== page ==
BAER v. COMMISSIONER MAINE DEPARTMENT OF HUMAN SERVICES

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Supreme Judicial Court of Maine.

Barbara BAER v. COMMISSIONER, MAINE DEPARTMENT OF HUMAN SERVICES

Docket No. Ken-98-643.

Decided: October 20, 1999

Before WATHEN, C.J., and CLIFFORD, RUDMAN, DANA, SAUFLEY, ALEXANDER, and CALKINS, JJ. Barbara Baer, New York, NY, for plaintiff. Andrew Ketterer, Attorney General, Christina M. Hall, Asst. Atty. General, for defendant.

[¶ 1] Barbara Baer appeals from a judgment of the Superior Court, (Kennebec County, Hjelm, J.) affirming a decision of the Commissioner of the Maine Department of Human Services ordering Baer to reimburse the Department $11,606 paid to her in adoption assistance.   We affirm the judgment.

[¶ 2] In May 1994, Baer adopted Thomas, a ward of the Department. Prior to the adoption, the Department and Baer entered into an Agreement for Adoption Assistance.   The Adoption Assistance Program, established by federal and state law, is designed to provide financial and other benefits to a family adopting a child with special needs.1  Thomas, who was diagnosed with attention deficit disorder in 1990, is a special needs child.   There is no dispute that Baer received monthly adoption assistance from the Department in the total amount of $11,606.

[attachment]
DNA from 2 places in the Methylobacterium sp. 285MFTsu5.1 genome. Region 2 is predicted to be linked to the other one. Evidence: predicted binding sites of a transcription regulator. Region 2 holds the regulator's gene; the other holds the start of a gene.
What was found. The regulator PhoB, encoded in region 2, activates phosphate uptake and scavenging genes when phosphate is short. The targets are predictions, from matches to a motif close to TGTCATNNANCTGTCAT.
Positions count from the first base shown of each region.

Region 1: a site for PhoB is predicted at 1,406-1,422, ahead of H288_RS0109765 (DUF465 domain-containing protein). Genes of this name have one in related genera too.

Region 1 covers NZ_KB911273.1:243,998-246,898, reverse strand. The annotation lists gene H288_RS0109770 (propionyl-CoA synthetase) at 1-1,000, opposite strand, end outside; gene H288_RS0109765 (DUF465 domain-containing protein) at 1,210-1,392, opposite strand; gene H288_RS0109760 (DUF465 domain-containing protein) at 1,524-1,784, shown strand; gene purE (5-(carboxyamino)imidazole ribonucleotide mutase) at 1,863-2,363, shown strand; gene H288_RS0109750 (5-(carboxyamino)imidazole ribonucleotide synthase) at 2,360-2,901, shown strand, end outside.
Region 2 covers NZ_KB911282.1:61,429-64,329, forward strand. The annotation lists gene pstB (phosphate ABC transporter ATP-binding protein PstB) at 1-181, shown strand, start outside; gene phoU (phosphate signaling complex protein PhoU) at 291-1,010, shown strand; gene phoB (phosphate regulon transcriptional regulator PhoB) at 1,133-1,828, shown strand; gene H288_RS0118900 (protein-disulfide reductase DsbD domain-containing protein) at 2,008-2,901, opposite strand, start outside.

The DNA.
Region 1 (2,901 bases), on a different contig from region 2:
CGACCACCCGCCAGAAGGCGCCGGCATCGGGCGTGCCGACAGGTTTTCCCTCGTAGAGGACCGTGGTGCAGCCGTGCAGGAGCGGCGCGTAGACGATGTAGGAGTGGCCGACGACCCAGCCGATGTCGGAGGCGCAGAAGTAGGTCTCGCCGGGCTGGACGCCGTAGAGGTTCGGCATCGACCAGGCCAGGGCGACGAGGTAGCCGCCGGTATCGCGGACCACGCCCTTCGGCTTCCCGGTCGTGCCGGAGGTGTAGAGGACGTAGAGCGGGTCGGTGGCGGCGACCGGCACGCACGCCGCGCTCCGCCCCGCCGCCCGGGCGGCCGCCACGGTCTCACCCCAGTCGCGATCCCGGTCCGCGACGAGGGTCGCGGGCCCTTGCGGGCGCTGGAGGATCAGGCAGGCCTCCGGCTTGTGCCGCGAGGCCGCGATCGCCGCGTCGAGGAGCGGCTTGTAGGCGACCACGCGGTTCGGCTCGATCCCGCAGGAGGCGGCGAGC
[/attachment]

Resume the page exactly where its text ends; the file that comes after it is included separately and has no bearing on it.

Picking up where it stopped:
[¶ 3] Both before and after the adoption, Thomas was eligible for Social Security benefits due to the death of his birth mother.   The Agreement signed by Baer includes a paragraph which states:

All other resources including insurance, Social Security, Supplemental Security income, ․ must be utilized before assistance is considered.   If such benefits are available for the child, the amount of the assistance must be reduced by the amount of the benefits ․

The Agreement also sets forth the monetary amount of assistance for which Baer was eligible “minus any SSA benefits to which he is entitled after legalization.”

[¶ 4] Baer did not immediately apply for Social Security benefits for Thomas following the adoption.2  The Department sent several letters reminding Baer to apply for Social Security and warning her that the amount of overpayment of the adoption assistance was increasing because of Baer's delay in obtaining the Social Security benefits to which Thomas was entitled.   Baer eventually applied for the benefits and received a retroactive Social Security check in the amount of $12,700, dated July 12, 1996.

[¶ 5] Baer notified the Department of her receipt of the retroactive check and requested authorization to use the money to pay Thomas's tuition at his private school which specializes in students with attention deficit disorder.   The Department notified Baer that she was required to reimburse the Department for the adoption assistance overpayment of $11,606.

[¶ 6] Upon Baer's request an administrative hearing was held.   The Commissioner issued a decision holding that the Department had the authority to collect the overpayment of adoption assistance and was not required to forgive or waive the overpayment amount.   Baer appealed the decision to the Superior Court which affirmed.